'Disturbed': Why some voters are finding a key part of Florida’s primary ballot 'confusing'

'Disturbed': Why some voters are finding a key part of Florida’s primary ballot 'confusing'

On Tuesday, August 23, Florida will hold its Democratic and Republican primary elections — including the Democratic gubernatorial primary, which will determine who goes up against Gov. Ron DeSantis in the general election. Mail-in ballots are already being sent out, and according to Palm Beach Post reporters Stephany Matat and Antonio Fins, some voters in Palm Beach County are finding one part of the ballots confusing.

“This past weekend, voter Sharon Reuben from suburban Boynton Beach opened her mail-in ballot for the August 23 primary and said she was ‘confused’ by the way the choice for governor was worded,” Matat and Fins report in an article published on July 25. “The ballot, she noted, clearly stated ‘Governor and Lieutenant Governor’ and instructed to ‘Vote for One.’ Four names followed: Charlie Crist, Cadance Daniel, Nicole ‘Nikki’ Fried and Robert L. Willis. Reuben said she is familiar with Crist and Fried, so she Googled Daniel and Willis, and learned both were also running for governor as Democrats.”

Reuben told the Post, “So, all four names are for governor, which begged the question: Where are the names for lieutenant governor? How do you vote for that?”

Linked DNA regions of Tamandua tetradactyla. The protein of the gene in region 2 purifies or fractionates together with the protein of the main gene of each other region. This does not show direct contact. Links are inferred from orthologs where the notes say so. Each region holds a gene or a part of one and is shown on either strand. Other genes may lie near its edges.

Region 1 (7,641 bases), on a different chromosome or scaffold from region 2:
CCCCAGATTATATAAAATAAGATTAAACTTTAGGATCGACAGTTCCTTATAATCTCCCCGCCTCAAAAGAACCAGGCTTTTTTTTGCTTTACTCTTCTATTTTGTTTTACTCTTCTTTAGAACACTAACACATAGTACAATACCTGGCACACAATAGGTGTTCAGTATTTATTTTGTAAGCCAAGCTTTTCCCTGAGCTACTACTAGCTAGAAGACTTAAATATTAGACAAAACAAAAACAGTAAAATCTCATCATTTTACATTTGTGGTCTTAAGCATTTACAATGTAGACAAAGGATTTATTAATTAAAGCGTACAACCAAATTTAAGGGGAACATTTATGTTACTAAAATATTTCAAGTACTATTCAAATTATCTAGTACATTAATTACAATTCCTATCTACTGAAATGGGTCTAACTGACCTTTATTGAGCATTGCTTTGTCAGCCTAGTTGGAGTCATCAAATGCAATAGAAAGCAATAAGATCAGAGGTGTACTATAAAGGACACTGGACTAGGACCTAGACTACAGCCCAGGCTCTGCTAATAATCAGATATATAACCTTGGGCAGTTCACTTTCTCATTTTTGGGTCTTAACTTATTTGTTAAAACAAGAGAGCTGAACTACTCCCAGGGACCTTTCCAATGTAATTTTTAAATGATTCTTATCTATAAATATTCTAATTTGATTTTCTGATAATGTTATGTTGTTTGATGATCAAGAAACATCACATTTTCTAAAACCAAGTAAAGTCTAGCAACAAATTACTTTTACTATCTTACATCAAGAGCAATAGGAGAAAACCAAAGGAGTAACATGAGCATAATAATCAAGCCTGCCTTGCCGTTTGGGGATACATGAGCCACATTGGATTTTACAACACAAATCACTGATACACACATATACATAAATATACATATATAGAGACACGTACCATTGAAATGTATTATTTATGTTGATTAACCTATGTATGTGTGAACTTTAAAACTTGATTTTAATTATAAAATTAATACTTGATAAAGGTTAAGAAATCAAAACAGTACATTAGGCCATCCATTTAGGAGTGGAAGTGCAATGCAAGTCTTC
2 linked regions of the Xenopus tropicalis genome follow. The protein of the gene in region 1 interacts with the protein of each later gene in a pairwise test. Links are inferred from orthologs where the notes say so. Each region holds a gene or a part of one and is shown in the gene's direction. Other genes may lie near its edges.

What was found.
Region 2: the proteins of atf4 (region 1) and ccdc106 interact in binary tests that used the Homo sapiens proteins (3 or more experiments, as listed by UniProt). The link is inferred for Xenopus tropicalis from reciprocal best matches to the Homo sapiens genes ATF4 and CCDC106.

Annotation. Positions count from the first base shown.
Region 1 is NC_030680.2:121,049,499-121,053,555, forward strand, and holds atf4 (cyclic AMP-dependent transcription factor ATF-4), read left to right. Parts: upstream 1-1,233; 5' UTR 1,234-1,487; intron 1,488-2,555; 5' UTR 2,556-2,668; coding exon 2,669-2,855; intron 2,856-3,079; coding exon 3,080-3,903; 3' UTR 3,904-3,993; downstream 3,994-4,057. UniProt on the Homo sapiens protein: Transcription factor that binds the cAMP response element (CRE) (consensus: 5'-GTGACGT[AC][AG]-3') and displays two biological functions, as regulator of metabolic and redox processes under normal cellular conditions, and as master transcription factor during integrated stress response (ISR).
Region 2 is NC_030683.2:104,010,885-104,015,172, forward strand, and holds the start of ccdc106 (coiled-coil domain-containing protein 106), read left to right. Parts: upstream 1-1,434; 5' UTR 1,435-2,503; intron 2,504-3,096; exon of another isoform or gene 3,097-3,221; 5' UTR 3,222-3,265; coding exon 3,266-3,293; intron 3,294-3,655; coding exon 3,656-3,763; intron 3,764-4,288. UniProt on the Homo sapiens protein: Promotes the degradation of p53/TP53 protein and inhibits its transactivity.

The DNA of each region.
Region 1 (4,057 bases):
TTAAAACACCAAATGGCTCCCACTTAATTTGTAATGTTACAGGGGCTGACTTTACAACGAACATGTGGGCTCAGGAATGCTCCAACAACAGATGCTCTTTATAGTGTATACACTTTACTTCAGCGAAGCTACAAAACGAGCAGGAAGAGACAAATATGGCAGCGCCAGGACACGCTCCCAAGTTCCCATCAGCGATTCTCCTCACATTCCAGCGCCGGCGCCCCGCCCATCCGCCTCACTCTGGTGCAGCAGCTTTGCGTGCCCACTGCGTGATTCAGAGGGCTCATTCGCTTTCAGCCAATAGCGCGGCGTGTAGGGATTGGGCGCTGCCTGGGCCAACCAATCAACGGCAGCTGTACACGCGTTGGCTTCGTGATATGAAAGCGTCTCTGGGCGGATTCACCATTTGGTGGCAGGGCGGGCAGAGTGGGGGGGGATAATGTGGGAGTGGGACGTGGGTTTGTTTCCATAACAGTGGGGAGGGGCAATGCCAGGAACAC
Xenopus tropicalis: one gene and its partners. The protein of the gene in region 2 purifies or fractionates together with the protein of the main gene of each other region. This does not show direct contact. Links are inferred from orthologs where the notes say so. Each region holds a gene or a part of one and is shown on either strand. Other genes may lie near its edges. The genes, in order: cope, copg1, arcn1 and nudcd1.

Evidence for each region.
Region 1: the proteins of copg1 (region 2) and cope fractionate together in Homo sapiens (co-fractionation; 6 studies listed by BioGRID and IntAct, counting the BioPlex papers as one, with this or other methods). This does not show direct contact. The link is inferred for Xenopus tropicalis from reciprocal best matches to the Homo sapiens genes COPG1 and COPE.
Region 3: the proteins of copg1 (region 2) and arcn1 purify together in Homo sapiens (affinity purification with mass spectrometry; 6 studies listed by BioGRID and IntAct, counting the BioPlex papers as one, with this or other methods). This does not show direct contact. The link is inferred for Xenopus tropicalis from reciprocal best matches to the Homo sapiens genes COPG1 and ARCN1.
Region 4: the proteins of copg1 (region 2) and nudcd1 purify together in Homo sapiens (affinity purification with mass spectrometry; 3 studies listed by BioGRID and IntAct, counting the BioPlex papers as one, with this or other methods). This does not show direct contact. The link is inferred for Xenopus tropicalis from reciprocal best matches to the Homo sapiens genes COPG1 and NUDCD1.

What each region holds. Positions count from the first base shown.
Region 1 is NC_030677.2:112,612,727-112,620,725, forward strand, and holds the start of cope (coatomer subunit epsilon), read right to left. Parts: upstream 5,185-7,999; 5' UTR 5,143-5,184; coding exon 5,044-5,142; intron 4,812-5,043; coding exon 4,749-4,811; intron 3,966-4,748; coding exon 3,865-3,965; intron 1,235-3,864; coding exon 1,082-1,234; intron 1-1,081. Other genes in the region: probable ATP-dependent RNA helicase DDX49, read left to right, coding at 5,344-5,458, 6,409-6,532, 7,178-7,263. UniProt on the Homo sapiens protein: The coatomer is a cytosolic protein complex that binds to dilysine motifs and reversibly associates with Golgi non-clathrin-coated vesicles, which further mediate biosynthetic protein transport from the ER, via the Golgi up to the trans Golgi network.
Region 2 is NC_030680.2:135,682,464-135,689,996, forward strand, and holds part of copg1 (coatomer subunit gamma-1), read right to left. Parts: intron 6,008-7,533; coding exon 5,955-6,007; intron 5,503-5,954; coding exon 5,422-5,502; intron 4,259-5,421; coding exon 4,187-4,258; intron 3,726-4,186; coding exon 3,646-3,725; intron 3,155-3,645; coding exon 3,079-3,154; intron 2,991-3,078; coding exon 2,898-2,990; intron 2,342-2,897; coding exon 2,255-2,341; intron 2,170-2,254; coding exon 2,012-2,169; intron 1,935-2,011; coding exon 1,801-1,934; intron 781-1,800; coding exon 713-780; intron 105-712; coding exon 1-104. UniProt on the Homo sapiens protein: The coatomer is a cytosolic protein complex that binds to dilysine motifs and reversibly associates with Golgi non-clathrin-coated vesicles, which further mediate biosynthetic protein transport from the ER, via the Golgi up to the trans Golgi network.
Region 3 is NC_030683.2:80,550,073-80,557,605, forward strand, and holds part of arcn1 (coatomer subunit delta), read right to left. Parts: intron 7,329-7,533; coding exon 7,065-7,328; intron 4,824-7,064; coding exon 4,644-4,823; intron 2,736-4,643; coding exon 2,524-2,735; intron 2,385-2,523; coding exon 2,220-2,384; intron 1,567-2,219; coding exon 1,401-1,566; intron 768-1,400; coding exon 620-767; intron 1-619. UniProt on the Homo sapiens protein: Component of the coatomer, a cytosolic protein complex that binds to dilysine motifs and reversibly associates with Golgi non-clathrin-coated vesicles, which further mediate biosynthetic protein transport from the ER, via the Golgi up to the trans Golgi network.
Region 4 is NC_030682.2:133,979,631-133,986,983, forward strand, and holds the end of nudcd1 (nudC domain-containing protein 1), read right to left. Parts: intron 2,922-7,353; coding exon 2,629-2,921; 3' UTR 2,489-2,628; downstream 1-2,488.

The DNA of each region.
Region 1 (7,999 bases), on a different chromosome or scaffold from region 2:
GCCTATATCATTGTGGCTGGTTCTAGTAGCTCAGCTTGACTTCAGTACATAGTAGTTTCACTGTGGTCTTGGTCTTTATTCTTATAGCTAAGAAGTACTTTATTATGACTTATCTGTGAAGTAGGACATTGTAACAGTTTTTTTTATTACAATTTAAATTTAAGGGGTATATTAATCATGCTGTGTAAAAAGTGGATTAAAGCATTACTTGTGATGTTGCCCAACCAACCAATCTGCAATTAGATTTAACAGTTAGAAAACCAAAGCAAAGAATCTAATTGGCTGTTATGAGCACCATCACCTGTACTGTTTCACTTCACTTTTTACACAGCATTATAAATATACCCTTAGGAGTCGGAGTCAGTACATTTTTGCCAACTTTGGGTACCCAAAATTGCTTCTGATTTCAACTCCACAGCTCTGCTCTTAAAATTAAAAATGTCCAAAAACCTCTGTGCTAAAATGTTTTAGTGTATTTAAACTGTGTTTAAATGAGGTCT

READ MORE: Conservative: ‘Authoritarian’ Ron DeSantis may be even more ‘dangerous’ than Donald Trump

The Post discussed that wording with Palm Beach County Supervisor of Elections Wendy Link, who said the wording is required under Florida state law.

“That's the case even though the four gubernatorial candidates have not chosen to have a lieutenant governor listed, which is why only the governor candidates are listed,” Matat and Fins explain. “Voters are to pick only one candidate in the Democratic governor's race. If a voter chooses two names, the ballot would be put under review to determine whether it was a mistake by an accidental mark or if it was intentional, Link said. The ballot would not be fully thrown out, only the vote for that particular race, (Link) said.”

William J. Schwarze, a voter in Brevard County, Florida, also found the ballot confusing and told the Post he was “disturbed” to see the ballot listing the positions of governor and lieutenant governor, but with instructions for voting for only one of them.

Schwarze told the Post, “You can bet your bottom dollar that some people will interpret that to mean that they need to vote for two people, a governor and a lieutenant governor.”

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